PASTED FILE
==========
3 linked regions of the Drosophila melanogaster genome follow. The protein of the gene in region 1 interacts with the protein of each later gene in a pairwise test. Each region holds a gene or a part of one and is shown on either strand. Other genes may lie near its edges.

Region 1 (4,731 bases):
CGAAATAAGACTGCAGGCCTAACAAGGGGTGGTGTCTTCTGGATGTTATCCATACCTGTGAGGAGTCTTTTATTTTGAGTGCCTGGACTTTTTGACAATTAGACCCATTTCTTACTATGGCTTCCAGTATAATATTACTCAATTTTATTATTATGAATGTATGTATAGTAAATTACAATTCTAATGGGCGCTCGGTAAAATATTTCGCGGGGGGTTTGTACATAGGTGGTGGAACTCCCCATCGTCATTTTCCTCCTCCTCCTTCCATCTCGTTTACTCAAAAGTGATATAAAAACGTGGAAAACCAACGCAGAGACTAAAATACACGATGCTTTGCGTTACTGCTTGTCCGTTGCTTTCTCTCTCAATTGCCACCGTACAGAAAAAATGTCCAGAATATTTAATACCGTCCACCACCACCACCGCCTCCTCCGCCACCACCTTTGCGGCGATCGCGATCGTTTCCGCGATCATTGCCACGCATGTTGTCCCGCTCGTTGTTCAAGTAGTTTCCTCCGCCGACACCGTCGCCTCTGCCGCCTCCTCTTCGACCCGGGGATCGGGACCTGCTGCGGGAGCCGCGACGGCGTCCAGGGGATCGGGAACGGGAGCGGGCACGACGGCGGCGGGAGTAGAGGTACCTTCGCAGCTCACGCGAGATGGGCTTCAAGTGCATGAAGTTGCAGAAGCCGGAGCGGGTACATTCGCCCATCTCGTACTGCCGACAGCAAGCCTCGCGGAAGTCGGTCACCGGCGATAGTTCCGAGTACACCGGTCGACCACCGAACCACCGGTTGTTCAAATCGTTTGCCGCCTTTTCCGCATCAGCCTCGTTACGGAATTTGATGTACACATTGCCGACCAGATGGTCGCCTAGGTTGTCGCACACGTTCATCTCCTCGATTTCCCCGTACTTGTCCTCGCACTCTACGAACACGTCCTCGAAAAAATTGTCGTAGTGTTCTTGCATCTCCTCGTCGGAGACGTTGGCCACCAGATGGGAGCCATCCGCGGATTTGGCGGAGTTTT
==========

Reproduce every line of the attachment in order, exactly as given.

3 linked regions of the Drosophila melanogaster genome follow. The protein of the gene in region 1 interacts with the protein of each later gene in a pairwise test. Each region holds a gene or a part of one and is shown on either strand. Other genes may lie near its edges.

Region 1 (4,731 bases):
CGAAATAAGACTGCAGGCCTAACAAGGGGTGGTGTCTTCTGGATGTTATCCATACCTGTGAGGAGTCTTTTATTTTGAGTGCCTGGACTTTTTGACAATTAGACCCATTTCTTACTATGGCTTCCAGTATAATATTACTCAATTTTATTATTATGAATGTATGTATAGTAAATTACAATTCTAATGGGCGCTCGGTAAAATATTTCGCGGGGGGTTTGTACATAGGTGGTGGAACTCCCCATCGTCATTTTCCTCCTCCTCCTTCCATCTCGTTTACTCAAAAGTGATATAAAAACGTGGAAAACCAACGCAGAGACTAAAATACACGATGCTTTGCGTTACTGCTTGTCCGTTGCTTTCTCTCTCAATTGCCACCGTACAGAAAAAATGTCCAGAATATTTAATACCGTCCACCACCACCACCGCCTCCTCCGCCACCACCTTTGCGGCGATCGCGATCGTTTCCGCGATCATTGCCACGCATGTTGTCCCGCTCGTTGTTCAAGTAGTTTCCTCCGCCGACACCGTCGCCTCTGCCGCCTCCTCTTCGACCCGGGGATCGGGACCTGCTGCGGGAGCCGCGACGGCGTCCAGGGGATCGGGAACGGGAGCGGGCACGACGGCGGCGGGAGTAGAGGTACCTTCGCAGCTCACGCGAGATGGGCTTCAAGTGCATGAAGTTGCAGAAGCCGGAGCGGGTACATTCGCCCATCTCGTACTGCCGACAGCAAGCCTCGCGGAAGTCGGTCACCGGCGATAGTTCCGAGTACACCGGTCGACCACCGAACCACCGGTTGTTCAAATCGTTTGCCGCCTTTTCCGCATCAGCCTCGTTACGGAATTTGATGTACACATTGCCGACCAGATGGTCGCCTAGGTTGTCGCACACGTTCATCTCCTCGATTTCCCCGTACTTGTCCTCGCACTCTACGAACACGTCCTCGAAAAAATTGTCGTAGTGTTCTTGCATCTCCTCGTCGGAGACGTTGGCCACCAGATGGGAGCCATCCGCGGATTTGGCGGAGTTTT